Pocono Raceway Comes under Attack
Fryer, Jenna, Tribune-Review/Pittsburgh Tribune-Review
LONG POND, Pa. -- Jeff Gordon says it's outdated. Jimmie Johnson believes it produces bad racing. And Kyle Busch fears Sunday's event is going to be downright boring.
Pocono Raceway is officially under attack, and the assault comes as its owners ardently defend its future on the NASCAR schedule.
Bruton Smith, the billionaire owner of Speedway Motorsports Inc., wants desperately to purchase the mountain racetrack from owners Joseph and Rose Mattioli. But the Mattiolis are adamant the track is not for sale and will be one day handed down to their grandchildren.
Even if Smith were to prevail, he has no plans to preserve the facility that serves the New York and Philadelphia markets. Instead, he'd pluck one or perhaps even both of its Cup Series dates and move them to SMI-owned facilities.
The battle for ownership of the Pocono track comes amid a wave of criticism against the 2.5-mile triangle.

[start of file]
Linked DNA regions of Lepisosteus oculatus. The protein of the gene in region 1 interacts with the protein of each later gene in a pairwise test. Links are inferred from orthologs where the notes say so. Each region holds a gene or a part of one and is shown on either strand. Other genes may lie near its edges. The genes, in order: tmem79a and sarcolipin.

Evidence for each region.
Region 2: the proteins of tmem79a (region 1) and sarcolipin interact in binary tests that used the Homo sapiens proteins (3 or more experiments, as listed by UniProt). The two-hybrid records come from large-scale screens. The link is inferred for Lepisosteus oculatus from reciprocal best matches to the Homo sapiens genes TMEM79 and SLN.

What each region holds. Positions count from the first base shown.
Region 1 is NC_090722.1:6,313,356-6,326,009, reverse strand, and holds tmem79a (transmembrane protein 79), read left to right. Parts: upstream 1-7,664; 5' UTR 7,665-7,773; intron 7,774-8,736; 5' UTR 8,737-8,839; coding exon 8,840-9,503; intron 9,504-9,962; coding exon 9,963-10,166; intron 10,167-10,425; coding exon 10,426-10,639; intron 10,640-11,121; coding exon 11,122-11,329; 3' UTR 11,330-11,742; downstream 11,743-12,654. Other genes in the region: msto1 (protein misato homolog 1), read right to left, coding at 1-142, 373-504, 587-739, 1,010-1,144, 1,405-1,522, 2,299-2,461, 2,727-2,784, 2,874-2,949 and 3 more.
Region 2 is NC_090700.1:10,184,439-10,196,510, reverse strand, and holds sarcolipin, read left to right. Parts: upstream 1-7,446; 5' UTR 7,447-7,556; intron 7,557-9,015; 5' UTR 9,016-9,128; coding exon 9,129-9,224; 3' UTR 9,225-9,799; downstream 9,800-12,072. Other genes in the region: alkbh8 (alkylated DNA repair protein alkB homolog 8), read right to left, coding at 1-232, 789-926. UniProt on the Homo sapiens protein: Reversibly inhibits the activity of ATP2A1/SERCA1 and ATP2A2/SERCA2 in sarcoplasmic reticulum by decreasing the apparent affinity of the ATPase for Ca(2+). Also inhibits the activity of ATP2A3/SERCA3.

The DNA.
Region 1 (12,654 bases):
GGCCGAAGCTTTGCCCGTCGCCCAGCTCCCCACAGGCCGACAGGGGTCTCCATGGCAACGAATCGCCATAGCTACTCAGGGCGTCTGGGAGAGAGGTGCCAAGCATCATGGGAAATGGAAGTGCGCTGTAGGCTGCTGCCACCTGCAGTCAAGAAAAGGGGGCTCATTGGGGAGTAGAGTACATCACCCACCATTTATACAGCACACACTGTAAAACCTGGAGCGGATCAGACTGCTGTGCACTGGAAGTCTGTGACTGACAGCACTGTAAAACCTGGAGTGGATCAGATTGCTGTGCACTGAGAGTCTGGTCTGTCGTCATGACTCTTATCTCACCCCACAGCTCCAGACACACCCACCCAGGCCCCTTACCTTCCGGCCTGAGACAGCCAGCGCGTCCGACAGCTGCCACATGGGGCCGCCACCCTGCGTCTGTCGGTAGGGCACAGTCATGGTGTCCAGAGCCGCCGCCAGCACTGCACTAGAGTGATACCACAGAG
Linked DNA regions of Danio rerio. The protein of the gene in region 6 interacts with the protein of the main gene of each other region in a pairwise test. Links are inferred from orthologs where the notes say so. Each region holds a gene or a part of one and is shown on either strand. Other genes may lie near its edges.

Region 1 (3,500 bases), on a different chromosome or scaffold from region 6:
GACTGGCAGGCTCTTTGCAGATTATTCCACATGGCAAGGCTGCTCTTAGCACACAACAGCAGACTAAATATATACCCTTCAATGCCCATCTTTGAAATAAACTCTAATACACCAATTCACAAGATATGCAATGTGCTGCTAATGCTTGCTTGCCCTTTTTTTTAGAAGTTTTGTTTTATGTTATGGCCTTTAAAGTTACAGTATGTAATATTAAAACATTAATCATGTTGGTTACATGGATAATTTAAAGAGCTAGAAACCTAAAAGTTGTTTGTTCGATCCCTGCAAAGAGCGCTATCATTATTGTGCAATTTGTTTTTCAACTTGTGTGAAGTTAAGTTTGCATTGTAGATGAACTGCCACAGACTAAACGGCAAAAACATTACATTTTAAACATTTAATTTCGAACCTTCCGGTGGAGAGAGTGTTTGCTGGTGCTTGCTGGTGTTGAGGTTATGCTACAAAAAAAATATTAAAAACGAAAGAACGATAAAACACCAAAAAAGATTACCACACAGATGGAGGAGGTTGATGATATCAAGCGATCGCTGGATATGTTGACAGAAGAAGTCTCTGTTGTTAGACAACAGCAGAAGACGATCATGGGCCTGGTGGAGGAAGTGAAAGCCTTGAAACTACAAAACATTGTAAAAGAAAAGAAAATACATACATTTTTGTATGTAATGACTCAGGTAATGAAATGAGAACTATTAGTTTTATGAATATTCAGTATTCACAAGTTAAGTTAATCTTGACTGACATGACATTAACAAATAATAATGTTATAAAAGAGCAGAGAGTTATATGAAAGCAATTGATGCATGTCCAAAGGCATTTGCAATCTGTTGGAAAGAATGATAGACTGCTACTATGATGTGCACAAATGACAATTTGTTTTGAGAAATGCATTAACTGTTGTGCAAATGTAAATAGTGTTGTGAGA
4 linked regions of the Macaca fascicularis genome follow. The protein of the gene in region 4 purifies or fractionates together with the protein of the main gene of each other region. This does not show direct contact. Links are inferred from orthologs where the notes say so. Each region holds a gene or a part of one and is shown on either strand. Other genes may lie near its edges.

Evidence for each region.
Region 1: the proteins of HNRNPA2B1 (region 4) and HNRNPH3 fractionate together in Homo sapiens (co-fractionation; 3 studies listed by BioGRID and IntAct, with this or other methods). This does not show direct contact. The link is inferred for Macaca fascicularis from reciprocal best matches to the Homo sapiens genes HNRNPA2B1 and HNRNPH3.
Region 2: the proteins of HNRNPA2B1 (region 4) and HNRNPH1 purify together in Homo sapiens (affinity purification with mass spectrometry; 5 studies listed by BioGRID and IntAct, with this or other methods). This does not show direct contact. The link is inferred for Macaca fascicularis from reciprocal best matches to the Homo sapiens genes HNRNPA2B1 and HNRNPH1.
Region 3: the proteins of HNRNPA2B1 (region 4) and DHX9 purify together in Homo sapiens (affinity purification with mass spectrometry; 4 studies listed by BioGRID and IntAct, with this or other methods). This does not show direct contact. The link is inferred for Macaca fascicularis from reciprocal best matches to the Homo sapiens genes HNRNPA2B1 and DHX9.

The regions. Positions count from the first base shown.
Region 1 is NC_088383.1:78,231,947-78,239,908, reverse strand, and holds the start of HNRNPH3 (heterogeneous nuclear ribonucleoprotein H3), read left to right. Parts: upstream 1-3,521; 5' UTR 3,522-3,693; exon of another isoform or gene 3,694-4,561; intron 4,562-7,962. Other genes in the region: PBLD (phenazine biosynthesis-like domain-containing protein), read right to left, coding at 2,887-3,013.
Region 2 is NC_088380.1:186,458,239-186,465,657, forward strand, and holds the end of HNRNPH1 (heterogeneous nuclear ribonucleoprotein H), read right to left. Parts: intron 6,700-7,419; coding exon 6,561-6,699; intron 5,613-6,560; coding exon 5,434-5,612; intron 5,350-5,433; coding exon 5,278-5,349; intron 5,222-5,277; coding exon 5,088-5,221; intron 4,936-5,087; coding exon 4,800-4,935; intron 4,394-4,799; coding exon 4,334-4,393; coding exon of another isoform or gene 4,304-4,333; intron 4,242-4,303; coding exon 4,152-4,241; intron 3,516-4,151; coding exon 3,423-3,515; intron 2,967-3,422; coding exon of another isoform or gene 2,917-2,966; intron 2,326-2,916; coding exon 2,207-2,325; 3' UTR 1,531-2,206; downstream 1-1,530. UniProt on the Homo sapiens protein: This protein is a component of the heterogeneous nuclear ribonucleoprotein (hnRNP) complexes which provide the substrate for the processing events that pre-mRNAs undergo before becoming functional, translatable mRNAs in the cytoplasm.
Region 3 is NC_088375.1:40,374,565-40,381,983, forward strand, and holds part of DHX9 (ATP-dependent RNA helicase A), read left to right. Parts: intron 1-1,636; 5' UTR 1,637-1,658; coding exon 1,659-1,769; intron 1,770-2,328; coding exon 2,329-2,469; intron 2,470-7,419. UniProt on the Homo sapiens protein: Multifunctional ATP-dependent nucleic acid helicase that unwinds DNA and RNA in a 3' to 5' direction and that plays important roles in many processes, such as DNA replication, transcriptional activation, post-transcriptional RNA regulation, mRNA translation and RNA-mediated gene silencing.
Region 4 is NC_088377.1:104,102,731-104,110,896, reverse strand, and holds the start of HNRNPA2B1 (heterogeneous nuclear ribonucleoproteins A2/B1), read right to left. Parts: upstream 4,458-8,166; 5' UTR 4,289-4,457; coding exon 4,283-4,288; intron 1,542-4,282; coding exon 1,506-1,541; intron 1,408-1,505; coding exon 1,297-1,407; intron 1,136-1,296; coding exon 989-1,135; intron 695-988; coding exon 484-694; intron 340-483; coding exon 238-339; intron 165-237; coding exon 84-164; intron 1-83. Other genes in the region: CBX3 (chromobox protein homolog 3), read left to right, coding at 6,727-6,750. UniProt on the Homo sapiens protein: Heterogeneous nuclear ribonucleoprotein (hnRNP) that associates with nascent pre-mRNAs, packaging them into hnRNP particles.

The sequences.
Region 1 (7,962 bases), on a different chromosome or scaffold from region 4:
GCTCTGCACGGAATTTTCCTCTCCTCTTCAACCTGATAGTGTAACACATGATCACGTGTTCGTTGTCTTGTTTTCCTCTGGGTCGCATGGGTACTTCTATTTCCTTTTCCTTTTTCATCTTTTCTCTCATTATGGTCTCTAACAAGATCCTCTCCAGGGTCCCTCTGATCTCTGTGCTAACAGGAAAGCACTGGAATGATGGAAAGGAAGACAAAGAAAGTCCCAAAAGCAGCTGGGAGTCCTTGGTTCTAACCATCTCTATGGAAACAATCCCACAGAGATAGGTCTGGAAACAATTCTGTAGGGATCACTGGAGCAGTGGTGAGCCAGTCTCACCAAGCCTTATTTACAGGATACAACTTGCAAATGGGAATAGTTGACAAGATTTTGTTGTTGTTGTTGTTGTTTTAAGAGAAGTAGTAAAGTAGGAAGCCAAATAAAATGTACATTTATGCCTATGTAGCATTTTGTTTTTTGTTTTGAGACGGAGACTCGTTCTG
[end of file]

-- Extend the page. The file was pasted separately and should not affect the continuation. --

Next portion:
Gordon, the four-time series champion, was the first to fire when he openly wondered how the "outdated" track has held on to its two Cup dates, despite needing a "ton of upgrades."
"I'm shocked that they've had two races for as long as they've had," Gordon said during testing here two weeks ago. "I'd be surprised if it stayed that way in the future."
Back for Sunday's race, Gordon hasn't retreated from those comments.
"It's obvious that this is a track that needs some upgrades, and I still believe that," he said. "At this day and time with this series at the level it's at ... it's only being constructive criticism as to what upgrades I think they need to have, especially if they want to continue to stay on the circuit going forward."
The Mattiolis have listened to criticism before -- improving the garages and creating lounges for the drivers in 1995. And when he noticed a chunk of asphalt coming loose after the race here last August, 83-year-old Joseph Mattioli walked the path on the track and found baseline cracks in a 15-foot-wide section between Turns 2 and 3.
He had the section filled with a new asphalt that's created a patch drivers are raving about this weekend.
But the patch is the only positive they've found.
At 500 miles, drivers have long complained the race is way too long. If NASCAR surveyed the garage, series officials would be hard pressed to find a single person who doesn't want the race shortened by 100 miles. …